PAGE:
Now, we don't have to worry about hunting and gathering. We worry about fat though. A lot. Abundance has become a problem. A huge problem. Even in the continent that has long been a poster-child for poverty and starvation!
In Africa, the world’s poorest continent, malnutrition is stubbornly widespread and millions of people are desperately hungry, with famine conditions looming in some war-torn countries.
But in many places, growing economies have led to growing waistlines. Obesity rates in sub-Saharan Africa are shooting up faster than in just about anywhere else in the world, causing a public health crisis that is catching Africa, and the world, by surprise.
Obesity is a not merely a public health issue, it now comes across as a pandemic!
The causes are the same:
Many Africans are eating more junk food, much of it imported. They are also getting much less exercise, as millions of people abandon a more active farming life to crowd into cities, where they tend to be more sedentary. More affordable cars and a wave of motorbike imports also mean that fewer Africans walk to work.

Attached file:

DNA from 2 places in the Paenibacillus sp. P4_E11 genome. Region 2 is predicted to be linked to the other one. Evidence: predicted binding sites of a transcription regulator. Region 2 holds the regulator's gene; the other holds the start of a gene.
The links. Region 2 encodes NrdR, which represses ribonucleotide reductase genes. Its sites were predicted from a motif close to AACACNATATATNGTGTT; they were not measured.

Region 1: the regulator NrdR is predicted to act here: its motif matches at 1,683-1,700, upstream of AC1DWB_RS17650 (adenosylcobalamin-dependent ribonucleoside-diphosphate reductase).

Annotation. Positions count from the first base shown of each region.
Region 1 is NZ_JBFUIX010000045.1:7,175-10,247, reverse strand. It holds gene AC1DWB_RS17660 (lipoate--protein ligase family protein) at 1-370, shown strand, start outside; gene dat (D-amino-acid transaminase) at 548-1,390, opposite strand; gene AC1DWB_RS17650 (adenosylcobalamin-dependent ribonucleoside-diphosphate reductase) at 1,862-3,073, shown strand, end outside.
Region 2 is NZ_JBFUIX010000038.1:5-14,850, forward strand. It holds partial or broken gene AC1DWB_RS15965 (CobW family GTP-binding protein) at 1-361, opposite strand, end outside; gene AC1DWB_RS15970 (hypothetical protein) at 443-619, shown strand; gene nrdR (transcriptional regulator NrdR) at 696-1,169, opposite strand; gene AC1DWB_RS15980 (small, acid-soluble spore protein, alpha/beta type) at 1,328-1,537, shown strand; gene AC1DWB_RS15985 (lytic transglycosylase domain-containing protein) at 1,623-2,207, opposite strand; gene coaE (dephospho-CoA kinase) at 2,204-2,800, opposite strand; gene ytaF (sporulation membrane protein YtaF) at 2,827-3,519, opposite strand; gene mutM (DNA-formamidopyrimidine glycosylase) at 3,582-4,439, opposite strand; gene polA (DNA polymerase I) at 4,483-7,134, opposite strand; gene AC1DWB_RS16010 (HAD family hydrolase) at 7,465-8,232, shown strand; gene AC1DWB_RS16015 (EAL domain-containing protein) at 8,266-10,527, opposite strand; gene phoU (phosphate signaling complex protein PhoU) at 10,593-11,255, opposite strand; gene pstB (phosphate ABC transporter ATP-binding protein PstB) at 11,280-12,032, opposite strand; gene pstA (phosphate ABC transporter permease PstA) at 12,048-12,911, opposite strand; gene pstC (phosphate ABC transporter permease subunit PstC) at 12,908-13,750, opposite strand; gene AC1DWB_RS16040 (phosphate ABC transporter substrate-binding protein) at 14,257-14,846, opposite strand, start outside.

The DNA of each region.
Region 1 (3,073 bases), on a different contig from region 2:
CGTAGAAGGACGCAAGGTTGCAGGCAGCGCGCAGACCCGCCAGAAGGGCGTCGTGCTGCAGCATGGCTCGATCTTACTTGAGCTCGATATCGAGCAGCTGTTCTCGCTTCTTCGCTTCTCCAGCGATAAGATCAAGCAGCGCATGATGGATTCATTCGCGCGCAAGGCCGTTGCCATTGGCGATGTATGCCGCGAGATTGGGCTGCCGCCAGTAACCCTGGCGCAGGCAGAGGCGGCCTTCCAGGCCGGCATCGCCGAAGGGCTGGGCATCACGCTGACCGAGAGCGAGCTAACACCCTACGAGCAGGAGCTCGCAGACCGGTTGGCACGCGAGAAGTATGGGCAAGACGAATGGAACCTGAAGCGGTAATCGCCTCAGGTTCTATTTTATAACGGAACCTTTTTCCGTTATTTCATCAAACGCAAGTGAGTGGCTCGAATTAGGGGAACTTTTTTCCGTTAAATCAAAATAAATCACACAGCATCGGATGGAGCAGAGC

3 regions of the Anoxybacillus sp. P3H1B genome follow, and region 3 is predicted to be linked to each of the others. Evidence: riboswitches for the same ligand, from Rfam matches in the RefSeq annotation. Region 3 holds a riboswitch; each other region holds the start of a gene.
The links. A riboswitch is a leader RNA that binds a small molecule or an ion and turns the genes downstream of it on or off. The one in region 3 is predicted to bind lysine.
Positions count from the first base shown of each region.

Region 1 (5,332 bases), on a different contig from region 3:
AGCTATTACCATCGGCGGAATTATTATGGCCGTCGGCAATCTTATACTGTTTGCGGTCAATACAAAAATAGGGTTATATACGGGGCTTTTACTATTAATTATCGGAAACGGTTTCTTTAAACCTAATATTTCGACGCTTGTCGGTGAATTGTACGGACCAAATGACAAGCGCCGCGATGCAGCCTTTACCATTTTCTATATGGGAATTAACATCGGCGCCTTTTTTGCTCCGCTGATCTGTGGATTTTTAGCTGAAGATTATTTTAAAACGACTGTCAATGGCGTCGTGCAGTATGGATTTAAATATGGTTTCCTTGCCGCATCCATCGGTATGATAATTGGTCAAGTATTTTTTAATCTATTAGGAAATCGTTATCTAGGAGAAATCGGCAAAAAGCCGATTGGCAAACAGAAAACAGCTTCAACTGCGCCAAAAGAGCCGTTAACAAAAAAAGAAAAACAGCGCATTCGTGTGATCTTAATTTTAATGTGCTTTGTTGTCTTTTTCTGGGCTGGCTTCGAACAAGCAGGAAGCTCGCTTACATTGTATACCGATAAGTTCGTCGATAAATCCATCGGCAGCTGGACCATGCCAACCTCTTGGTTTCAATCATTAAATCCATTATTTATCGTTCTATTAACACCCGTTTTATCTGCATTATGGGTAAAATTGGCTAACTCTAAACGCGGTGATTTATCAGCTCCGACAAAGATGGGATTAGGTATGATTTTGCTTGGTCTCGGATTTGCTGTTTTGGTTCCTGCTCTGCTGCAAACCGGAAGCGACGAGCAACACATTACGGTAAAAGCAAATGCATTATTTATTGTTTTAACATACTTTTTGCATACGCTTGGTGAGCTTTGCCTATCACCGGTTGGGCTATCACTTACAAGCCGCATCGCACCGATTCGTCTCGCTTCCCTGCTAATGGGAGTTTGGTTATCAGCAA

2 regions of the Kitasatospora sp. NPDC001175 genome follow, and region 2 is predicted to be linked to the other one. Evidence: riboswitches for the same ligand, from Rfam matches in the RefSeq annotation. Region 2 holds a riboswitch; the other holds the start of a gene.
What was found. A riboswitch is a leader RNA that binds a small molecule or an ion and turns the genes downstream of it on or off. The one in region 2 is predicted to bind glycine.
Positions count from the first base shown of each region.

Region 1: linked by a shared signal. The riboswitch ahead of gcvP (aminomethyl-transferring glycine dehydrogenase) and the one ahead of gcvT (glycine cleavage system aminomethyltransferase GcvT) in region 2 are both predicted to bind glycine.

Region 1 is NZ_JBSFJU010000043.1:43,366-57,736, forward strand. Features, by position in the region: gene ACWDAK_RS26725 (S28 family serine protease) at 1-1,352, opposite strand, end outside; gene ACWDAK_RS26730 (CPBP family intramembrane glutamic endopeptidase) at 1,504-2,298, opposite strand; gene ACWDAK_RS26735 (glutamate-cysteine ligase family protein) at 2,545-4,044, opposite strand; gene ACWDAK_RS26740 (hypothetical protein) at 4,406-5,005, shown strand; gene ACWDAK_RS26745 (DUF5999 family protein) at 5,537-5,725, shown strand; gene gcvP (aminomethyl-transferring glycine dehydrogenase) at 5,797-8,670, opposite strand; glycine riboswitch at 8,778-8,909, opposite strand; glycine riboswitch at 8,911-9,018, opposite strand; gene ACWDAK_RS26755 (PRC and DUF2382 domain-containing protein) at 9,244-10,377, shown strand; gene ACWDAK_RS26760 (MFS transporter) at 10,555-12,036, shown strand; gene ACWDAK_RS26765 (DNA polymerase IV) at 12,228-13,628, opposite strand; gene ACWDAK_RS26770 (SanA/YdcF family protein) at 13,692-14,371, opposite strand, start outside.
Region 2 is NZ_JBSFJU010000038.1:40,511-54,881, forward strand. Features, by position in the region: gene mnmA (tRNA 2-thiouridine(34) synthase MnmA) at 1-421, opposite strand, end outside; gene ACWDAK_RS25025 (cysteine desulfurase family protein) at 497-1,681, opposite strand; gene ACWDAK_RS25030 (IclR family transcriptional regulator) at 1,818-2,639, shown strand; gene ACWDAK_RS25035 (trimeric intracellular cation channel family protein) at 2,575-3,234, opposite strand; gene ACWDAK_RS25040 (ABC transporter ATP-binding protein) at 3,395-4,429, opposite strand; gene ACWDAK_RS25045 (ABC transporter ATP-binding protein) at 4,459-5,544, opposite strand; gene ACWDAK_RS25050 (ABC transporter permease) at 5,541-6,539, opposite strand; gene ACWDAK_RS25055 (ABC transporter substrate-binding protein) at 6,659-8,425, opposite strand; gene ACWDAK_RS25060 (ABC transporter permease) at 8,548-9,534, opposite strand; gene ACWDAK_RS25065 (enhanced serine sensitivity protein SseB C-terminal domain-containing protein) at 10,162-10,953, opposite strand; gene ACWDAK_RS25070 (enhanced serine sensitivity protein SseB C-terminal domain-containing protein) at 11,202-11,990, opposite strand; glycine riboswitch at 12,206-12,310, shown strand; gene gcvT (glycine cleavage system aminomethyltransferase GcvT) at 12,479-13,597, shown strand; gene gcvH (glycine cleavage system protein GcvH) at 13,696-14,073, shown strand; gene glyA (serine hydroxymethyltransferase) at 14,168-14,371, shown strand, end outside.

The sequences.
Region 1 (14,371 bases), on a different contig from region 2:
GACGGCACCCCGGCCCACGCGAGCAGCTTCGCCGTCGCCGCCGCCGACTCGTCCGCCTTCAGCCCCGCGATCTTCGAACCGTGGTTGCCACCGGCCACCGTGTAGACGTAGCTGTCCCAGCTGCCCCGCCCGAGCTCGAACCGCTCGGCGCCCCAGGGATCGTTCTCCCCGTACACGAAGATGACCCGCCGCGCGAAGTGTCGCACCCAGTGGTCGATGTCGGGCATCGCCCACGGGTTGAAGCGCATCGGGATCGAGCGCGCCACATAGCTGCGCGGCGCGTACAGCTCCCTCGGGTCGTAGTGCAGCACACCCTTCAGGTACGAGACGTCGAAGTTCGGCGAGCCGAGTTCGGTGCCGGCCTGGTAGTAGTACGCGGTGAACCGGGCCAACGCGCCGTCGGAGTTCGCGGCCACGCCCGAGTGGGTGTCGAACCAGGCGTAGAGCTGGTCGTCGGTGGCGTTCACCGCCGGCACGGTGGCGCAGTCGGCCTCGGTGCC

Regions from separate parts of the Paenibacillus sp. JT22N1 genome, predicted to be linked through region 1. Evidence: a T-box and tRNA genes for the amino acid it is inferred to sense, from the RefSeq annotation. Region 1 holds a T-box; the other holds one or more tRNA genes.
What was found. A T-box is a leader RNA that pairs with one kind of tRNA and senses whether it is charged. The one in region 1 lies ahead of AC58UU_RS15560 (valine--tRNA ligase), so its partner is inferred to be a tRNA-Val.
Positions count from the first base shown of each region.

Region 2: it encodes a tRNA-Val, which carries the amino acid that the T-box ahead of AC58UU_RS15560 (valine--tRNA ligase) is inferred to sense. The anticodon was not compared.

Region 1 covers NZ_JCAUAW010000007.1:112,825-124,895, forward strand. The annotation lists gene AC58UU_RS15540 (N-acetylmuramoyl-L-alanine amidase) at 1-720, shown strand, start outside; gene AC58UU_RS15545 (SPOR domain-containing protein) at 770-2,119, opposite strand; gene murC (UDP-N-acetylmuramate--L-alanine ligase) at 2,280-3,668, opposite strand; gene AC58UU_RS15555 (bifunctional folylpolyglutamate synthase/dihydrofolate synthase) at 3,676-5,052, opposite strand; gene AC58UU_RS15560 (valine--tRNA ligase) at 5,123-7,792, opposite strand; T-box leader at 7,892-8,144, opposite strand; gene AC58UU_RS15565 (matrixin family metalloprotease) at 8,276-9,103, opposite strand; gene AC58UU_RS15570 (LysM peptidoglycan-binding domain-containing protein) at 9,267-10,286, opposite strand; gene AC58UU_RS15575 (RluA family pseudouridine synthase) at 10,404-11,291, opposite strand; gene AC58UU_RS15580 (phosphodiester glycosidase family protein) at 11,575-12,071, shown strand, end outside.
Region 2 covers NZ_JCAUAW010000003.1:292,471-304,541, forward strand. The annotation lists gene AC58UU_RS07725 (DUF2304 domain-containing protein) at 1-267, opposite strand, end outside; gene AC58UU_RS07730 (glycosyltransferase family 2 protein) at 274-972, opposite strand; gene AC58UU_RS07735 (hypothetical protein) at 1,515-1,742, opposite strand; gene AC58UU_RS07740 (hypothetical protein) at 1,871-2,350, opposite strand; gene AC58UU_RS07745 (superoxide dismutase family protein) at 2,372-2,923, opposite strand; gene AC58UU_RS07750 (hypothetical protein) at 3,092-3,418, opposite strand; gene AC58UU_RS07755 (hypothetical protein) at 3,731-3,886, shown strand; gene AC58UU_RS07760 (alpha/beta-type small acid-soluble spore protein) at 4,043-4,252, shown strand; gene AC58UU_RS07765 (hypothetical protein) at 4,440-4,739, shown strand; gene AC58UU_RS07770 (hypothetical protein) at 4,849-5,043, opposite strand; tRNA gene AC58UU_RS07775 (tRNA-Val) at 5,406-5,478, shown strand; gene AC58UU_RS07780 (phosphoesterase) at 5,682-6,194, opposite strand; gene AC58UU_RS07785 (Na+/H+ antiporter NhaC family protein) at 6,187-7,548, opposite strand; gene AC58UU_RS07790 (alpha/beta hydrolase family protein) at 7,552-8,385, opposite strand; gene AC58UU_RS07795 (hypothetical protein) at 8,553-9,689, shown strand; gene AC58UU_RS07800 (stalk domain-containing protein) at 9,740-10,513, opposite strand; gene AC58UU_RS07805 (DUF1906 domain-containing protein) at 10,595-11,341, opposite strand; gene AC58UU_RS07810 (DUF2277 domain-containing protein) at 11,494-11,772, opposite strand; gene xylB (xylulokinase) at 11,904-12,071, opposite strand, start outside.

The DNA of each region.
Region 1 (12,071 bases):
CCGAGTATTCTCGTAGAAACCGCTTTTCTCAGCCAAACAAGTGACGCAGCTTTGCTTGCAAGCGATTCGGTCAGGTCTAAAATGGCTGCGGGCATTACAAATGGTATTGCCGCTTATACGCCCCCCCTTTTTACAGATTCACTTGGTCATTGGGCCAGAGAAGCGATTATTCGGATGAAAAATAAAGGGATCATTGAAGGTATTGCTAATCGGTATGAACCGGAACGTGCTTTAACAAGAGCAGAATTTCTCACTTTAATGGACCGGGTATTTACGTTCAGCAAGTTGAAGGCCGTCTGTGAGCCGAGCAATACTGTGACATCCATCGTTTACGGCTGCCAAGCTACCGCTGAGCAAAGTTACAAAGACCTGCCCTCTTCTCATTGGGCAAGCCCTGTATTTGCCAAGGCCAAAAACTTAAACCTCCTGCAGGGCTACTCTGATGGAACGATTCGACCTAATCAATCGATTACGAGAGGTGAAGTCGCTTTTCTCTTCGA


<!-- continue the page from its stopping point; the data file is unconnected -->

The older I get, the more I am pissed off that a whole bunch of smart and talented people spend their lives creating problems for humans. "Food scientists" create newer and unhealthy junk foods. MBAs devise devilish marketing strategies to trap especially the young and the poor. And more. Can't these talented devils use their brain power do something meaningful for humans, instead of being the glorified drug-dealers in lab coats and suits that they are, all in the name of "making money"?
Chile, which was ruined by the Chicago Boys who advised the strongman Pinochet, is on a hyperdrive against obesity:
They killed Tony the Tiger. They did away with Cheetos’ Chester Cheetah. They banned Kinder Surprise, the chocolate eggs with a hidden toy.
The Chilean government, facing skyrocketing rates of obesity, is waging war on unhealthy foods with a phalanx of marketing restrictions, mandatory packaging redesigns and labeling rules aimed at transforming the eating habits of 18 million people.
Nutrition experts say the measures are the world’s most ambitious attempt to remake a country’s food culture, and could be a model for how to turn the tide on a global obesity epidemic that researchers say contributes to four million premature deaths a year.
The modern (junk) food industry goes after kids with all kinds of marketing gimmicks. They are powerful child abusers, against whom most parents are simply powerless. I agree with the Chilean politician, Guido Girardi, who "publicly assailed big food companies as “21st century pedophiles.” Pedophiles in suits!